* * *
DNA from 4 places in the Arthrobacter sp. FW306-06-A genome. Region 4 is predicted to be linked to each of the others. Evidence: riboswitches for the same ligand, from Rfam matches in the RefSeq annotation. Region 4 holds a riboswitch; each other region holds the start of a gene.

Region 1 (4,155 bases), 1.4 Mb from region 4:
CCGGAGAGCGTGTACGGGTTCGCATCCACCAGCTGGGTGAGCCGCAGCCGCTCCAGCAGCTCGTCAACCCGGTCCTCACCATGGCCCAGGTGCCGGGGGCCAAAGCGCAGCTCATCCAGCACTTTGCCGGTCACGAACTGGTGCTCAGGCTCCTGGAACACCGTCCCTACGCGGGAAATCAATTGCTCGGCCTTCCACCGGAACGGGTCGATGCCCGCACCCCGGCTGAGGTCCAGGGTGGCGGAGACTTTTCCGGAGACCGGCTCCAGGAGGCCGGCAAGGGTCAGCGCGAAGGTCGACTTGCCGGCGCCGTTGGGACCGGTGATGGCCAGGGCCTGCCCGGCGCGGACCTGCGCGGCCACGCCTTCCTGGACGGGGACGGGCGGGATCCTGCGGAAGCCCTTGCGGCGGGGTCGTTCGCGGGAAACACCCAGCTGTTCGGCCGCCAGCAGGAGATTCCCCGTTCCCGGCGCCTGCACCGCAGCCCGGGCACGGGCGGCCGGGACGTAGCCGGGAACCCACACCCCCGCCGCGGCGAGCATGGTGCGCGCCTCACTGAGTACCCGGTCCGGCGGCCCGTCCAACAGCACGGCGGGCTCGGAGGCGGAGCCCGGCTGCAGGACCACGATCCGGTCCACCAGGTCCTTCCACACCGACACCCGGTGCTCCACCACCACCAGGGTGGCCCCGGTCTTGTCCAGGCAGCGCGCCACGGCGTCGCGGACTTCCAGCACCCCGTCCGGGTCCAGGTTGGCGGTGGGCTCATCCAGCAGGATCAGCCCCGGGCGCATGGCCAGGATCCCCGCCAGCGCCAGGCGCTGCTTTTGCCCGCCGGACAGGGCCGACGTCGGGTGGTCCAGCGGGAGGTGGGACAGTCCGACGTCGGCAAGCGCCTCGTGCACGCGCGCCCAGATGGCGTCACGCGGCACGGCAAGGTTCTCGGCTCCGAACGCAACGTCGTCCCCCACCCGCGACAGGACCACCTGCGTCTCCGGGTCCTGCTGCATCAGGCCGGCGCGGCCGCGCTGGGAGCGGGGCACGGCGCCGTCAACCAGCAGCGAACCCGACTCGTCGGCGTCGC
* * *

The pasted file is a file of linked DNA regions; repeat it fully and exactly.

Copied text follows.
DNA from 4 places in the Arthrobacter sp. FW306-06-A genome. Region 4 is predicted to be linked to each of the others. Evidence: riboswitches for the same ligand, from Rfam matches in the RefSeq annotation. Region 4 holds a riboswitch; each other region holds the start of a gene.

Region 1 (4,155 bases), 1.4 Mb from region 4:
CCGGAGAGCGTGTACGGGTTCGCATCCACCAGCTGGGTGAGCCGCAGCCGCTCCAGCAGCTCGTCAACCCGGTCCTCACCATGGCCCAGGTGCCGGGGGCCAAAGCGCAGCTCATCCAGCACTTTGCCGGTCACGAACTGGTGCTCAGGCTCCTGGAACACCGTCCCTACGCGGGAAATCAATTGCTCGGCCTTCCACCGGAACGGGTCGATGCCCGCACCCCGGCTGAGGTCCAGGGTGGCGGAGACTTTTCCGGAGACCGGCTCCAGGAGGCCGGCAAGGGTCAGCGCGAAGGTCGACTTGCCGGCGCCGTTGGGACCGGTGATGGCCAGGGCCTGCCCGGCGCGGACCTGCGCGGCCACGCCTTCCTGGACGGGGACGGGCGGGATCCTGCGGAAGCCCTTGCGGCGGGGTCGTTCGCGGGAAACACCCAGCTGTTCGGCCGCCAGCAGGAGATTCCCCGTTCCCGGCGCCTGCACCGCAGCCCGGGCACGGGCGGCCGGGACGTAGCCGGGAACCCACACCCCCGCCGCGGCGAGCATGGTGCGCGCCTCACTGAGTACCCGGTCCGGCGGCCCGTCCAACAGCACGGCGGGCTCGGAGGCGGAGCCCGGCTGCAGGACCACGATCCGGTCCACCAGGTCCTTCCACACCGACACCCGGTGCTCCACCACCACCAGGGTGGCCCCGGTCTTGTCCAGGCAGCGCGCCACGGCGTCGCGGACTTCCAGCACCCCGTCCGGGTCCAGGTTGGCGGTGGGCTCATCCAGCAGGATCAGCCCCGGGCGCATGGCCAGGATCCCCGCCAGCGCCAGGCGCTGCTTTTGCCCGCCGGACAGGGCCGACGTCGGGTGGTCCAGCGGGAGGTGGGACAGTCCGACGTCGGCAAGCGCCTCGTGCACGCGCGCCCAGATGGCGTCACGCGGCACGGCAAGGTTCTCGGCTCCGAACGCAACGTCGTCCCCCACCCGCGACAGGACCACCTGCGTCTCCGGGTCCTGCTGCATCAGGCCGGCGCGGCCGCGCTGGGAGCGGGGCACGGCGCCGTCAACCAGCAGCGAACCCGACTCGTCGGCGTCGC